1. ## Sorting Strings

I'm about to start work on a program that will sort strings in alphabetical/numerical order. I searched the tutorials and the FAQ, but I didn't see anything that would help with this. Could anybody give me some sample code to get me started on this? Thank you in advance.

2. just check the first element in the array and move then around that way...

3. Um... That's exactly what I don't know how to do. Can you post a snippet of code to get me started?

4. Code:
```for( int i = 0; i < numStrings; i++ )
{

for( int j = i; j < numStrings - 1; j++ )
{

if( strings[ j ] <  strings[ j + 1 ] )
{

string temp = strings[ j ];
strings[ j ] = strings[ j + 1 ];
strings[ j + 1 ] = temp;

}

}

}```

5. Thank you! Now I've gotta copy it onto my laptop... Ah well. Thanks again.

Edit: Sorry, maybe I'm just stupid. I can't figure out how that works. Could you possibly tell me how?

6. Nobody can help me out anymore? Guess I have to wait another 5 hours.

7. Nobody can help me out anymore? Guess I have to wait another 5 hours.
Well havn´t XSquared answered your question? XSquared uses a sort algorithm called bubble sort. Make a serach here or on The beloved google insteed of waiting.

8. I suggest a different solution. After all, this is the C++ forum, and what's the point of programming in C++ if you're not going to write some classes?

Write a string class. Overload the boolean operators for this class. Once you implement that, you can use any ole sort you please that makes use of the boolean operators. I love classes

9. Include the algorithm, string, and vector headers... then, put all the strings in the vector and use the following:

Code:
```#include <algorithm>
#include <string>
#include <vector>

int main(void)
{     std::vector< std::string > myList;
//populate myList with data
std::sort(myList.begin(), myList.end());
//myList is now sorted
}```

If you want to use your own method of comparison instead of the default operator<, give the sort function a third parameter of your sorting function. For more info, check out here

10. Ok, I'm starting to get really confused...

Anyway, yesterday I found code for this in the source code section of this site (here). I copied that out, modified it to C++ commands and stuff, and it generated an error on the line:

Code:
`SWAP(a[j-1],a[j]);`
My compiler tells me that there is a syntax error on that line, and that a ';' is missing before the '}'. Now, I can see that there's no right brace on that line, so is my compiler just messed up (Microsoft Visual C++ 6.0 Intro. Ed.)? Or is there something I'm missing?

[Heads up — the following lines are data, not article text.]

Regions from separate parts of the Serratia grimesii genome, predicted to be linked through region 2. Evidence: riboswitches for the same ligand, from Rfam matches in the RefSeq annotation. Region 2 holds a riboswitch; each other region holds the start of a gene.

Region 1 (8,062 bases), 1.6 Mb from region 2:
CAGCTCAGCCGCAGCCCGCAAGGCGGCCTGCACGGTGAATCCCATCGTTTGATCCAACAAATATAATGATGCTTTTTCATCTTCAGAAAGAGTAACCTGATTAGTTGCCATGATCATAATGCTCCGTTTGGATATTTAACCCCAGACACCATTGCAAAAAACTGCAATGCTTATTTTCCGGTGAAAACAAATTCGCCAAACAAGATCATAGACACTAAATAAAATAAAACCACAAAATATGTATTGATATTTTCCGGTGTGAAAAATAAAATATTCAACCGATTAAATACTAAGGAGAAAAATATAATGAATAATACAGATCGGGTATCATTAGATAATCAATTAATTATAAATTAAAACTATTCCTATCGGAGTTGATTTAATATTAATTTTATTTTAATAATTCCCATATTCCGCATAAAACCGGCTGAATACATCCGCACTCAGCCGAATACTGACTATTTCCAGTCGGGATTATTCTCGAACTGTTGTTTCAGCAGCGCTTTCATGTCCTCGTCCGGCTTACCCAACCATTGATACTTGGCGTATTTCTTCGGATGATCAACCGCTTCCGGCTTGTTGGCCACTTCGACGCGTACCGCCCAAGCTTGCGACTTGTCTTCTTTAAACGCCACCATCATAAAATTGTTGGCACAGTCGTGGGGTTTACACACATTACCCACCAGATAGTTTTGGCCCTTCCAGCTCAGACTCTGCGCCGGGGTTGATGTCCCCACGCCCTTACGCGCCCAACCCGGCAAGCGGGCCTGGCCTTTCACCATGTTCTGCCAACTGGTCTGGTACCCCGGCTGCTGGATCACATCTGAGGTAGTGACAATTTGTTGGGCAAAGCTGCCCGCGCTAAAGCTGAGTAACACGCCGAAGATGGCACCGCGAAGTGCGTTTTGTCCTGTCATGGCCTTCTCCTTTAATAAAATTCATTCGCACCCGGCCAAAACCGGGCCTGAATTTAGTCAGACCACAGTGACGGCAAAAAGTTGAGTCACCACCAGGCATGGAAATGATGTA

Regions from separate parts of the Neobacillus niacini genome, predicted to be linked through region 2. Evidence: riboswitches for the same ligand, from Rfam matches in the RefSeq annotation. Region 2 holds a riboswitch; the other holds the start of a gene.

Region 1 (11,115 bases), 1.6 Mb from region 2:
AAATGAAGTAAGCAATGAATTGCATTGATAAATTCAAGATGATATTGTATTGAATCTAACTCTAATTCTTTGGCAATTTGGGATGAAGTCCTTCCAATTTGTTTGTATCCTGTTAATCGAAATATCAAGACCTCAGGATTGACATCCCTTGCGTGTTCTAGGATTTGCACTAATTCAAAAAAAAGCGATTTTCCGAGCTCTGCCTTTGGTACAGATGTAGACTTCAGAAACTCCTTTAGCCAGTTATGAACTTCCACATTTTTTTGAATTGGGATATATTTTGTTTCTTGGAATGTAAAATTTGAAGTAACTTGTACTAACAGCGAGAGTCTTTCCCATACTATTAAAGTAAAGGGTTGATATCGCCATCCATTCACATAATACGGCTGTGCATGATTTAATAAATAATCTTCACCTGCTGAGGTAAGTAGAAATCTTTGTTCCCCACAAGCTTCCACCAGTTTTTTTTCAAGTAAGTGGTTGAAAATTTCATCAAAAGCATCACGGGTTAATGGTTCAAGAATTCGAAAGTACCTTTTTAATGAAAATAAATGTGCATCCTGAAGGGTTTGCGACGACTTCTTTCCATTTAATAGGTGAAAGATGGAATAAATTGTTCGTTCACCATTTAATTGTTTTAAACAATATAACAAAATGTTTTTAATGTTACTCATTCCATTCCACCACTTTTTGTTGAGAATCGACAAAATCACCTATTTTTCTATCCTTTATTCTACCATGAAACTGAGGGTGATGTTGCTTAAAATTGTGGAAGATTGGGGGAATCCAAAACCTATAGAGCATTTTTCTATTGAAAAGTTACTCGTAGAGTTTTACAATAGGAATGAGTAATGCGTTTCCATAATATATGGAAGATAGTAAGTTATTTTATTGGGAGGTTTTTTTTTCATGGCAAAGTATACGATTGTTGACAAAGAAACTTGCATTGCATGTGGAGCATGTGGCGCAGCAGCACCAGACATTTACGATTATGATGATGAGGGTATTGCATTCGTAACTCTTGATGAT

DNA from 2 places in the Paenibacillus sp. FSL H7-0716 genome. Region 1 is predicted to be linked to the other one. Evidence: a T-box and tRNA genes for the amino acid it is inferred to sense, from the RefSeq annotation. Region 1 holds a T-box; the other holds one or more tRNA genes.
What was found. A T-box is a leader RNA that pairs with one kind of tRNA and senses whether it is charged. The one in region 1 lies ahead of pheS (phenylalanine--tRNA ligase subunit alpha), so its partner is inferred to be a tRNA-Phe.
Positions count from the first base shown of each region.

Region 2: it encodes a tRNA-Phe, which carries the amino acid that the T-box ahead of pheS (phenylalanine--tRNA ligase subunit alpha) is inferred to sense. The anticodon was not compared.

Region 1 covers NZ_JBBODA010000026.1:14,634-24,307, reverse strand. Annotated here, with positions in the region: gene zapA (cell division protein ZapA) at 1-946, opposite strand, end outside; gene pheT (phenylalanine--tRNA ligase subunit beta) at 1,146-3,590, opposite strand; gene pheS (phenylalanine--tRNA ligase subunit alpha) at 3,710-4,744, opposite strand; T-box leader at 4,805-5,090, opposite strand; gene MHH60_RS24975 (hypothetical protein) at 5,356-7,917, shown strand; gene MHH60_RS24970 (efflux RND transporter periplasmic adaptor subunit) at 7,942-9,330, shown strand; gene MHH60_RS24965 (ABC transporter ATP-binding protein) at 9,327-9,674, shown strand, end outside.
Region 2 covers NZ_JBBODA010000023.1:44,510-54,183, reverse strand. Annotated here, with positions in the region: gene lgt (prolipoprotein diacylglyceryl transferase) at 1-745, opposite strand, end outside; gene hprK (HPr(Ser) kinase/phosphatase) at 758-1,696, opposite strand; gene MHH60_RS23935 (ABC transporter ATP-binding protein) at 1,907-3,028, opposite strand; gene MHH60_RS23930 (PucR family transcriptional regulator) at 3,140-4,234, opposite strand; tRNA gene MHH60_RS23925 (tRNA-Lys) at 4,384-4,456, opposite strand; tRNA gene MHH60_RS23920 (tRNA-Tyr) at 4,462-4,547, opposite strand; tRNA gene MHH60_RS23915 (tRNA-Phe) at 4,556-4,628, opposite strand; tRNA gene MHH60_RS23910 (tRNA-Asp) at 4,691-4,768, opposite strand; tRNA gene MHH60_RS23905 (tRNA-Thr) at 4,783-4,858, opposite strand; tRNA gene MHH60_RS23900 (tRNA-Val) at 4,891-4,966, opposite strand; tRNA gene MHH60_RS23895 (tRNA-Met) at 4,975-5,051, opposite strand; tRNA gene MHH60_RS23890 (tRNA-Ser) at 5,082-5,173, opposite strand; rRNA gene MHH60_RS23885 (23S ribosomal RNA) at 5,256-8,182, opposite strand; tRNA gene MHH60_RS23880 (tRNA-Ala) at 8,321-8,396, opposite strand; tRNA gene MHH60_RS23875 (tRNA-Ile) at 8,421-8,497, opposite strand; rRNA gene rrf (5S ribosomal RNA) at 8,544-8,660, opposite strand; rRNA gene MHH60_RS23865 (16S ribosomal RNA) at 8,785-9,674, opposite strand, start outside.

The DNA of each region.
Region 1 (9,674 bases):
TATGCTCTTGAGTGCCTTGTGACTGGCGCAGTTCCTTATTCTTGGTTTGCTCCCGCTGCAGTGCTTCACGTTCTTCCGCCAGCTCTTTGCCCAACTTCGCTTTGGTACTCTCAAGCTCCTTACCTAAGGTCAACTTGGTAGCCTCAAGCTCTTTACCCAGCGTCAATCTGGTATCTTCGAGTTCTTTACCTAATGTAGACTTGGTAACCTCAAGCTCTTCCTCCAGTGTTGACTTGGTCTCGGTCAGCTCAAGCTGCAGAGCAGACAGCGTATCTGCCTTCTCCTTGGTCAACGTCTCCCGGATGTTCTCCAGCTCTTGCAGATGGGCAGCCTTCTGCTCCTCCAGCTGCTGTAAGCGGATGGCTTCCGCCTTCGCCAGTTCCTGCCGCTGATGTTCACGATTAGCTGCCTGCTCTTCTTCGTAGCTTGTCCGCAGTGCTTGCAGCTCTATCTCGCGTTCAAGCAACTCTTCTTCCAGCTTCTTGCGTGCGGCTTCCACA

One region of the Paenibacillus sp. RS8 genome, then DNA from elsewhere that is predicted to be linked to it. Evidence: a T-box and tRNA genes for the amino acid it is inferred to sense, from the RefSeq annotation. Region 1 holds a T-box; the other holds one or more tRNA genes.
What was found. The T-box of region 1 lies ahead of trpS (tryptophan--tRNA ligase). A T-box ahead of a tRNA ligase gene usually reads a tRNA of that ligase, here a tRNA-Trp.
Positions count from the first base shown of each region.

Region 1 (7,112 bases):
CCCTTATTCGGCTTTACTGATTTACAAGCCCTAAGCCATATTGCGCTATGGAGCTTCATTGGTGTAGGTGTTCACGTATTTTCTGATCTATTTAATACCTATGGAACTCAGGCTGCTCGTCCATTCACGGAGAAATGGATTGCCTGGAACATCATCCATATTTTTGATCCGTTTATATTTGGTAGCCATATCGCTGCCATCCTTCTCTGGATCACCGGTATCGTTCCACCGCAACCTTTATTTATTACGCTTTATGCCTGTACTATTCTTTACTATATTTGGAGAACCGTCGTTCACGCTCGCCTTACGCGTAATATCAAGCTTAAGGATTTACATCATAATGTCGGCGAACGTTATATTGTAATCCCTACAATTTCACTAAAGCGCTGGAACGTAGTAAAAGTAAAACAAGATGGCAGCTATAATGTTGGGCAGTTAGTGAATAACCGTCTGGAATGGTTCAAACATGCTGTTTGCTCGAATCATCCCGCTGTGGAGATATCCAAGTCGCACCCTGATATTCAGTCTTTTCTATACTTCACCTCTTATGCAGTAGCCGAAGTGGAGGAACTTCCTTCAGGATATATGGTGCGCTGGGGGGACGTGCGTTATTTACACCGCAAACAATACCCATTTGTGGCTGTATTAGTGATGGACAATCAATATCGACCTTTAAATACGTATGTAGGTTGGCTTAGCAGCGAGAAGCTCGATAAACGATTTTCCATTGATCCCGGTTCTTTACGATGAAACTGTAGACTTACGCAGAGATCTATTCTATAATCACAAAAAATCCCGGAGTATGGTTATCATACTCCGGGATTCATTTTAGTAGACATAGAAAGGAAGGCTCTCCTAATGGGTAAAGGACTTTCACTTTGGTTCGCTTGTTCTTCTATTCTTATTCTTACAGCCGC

11. ive been seeing std in codes and stuff. and i know that it deals with strings but what else does it do and deal with? i dont really know what it is as for me getting confused and being a noob. seeing it in alot of peoples layout and dont know what they mean..

12. If your speaking of std like in this code:
Code:
```#include <string>

int main(void)
{
std::string myStr("string");

}```
it means you are creating a string object from the std (standard) namespace...After learning C++ basics I would suggest "The C++ Standard Library" by Nicolai M. Josuttis. I recently bought it and it has been great for a reference on the standard library, although I've been told its more of a standard template library reference.

13. I would suggest "The C++ Standard Library" by Nicolai M. Josuttis.
alright thanks let me write that in my notebook so this should tell me about the standard librarys right? and is it easy to understand?

14. Its not really that easy to understand so like I said make sure you have a good grasp on C++ before trying this book

Although many people would say its not a good book, I found "Sam's Teach Youself C++ in 21 Days" to be easy to understand and it included a variety of subjects

Edit: And as long as you get the most recent version it was also compliant with C++ standard AFAIK (uses the std namspace, etc.)

15. Ok... Now, could we get back on topic and answer my question? Thanks